This species is one of the few tunas limited to the eastern Pacific, found in waters off California to Peru. The black skippy can be identified by the four or five broad, straight stripes that extend horizontally along its back. A hard-hitting, fast-moving predator, smaller skipjack are popular among anglers for use as live bait for billfish and large yellowfin. The strong dark-red flesh is not appealing to most fishermen.
BLUEFIN (Thunnus thynnus)
The king of tunas, giant bluefin are for many anglers the ultimate prize among all game fishes. Ditto for sushi eaters, who at market may bid hundreds of thousands of dollars for a single giant. (In 2013, a Japanese businessman coughed up $1.76 million for a 488-pound bluefin during a bidding war in Tokyo’s first auction of that year.) There’s some irony in the fact that before the latter part of the 20th century, sport fishermen had no use for giant bluefin, which at best were used for pet food, being considered unpalatable. Go figure.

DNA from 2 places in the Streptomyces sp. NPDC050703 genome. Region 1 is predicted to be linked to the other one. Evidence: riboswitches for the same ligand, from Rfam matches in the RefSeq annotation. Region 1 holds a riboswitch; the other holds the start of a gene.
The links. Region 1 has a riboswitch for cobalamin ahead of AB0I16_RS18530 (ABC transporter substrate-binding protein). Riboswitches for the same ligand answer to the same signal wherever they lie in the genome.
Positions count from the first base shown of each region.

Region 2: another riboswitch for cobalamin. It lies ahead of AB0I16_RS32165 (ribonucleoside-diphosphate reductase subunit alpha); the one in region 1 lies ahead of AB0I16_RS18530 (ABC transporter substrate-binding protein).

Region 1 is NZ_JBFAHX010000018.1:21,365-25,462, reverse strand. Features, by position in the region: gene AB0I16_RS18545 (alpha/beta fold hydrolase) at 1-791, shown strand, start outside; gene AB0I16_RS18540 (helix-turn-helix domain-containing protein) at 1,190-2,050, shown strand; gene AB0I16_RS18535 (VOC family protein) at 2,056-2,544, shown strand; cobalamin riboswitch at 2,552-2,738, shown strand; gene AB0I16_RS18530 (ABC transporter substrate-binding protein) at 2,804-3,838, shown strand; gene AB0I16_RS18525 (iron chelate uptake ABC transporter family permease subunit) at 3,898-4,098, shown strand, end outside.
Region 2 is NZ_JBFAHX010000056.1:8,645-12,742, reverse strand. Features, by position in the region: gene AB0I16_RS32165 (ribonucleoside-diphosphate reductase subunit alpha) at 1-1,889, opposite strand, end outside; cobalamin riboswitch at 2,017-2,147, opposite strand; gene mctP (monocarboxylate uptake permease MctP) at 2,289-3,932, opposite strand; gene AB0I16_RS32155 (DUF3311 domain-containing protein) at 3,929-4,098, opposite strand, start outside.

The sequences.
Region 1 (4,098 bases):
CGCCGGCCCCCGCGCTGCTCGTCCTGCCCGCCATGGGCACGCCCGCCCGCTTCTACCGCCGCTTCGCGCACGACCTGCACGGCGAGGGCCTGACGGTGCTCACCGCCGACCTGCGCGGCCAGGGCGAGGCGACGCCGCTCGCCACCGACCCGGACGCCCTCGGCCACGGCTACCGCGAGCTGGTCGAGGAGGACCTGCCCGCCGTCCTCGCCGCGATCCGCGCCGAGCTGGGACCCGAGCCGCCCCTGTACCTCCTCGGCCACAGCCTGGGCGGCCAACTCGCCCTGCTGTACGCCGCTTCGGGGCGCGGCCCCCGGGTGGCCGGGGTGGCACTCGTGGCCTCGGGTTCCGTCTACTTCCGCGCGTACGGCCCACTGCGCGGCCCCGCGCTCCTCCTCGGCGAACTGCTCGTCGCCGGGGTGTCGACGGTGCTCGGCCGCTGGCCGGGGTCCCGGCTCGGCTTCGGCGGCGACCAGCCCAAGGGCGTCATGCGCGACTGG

Bluefin mature at about six years of age, around 300 pounds. Atlantic bluefin spawn in the Mediterranean and Gulf of Mexico, and are now believed — per the research of scientist Molly Lutcavage — to spawn in the western Atlantic as well. They’re not terribly picky eaters, devouring even very small baitfish, and invertebrates, including starfish, have shown up in stomach analyses. Bluefin range from far offshore to near-coastal waters. The three species of bluefin (Atlantic, Pacific and southern) tolerate a great range of temperatures and migrate great distances, across both oceans. Satellite tags have revealed transatlantic crossings in less than 60 days. Decades ago, giants made a reliable migration each May off Bimini and down the Florida Strait, but that suddenly came to an end after the 1960s. In recent years, Southern California anglers have been catching bluefin of sizes exceptional for those waters.
BONITOS (Sarda spp)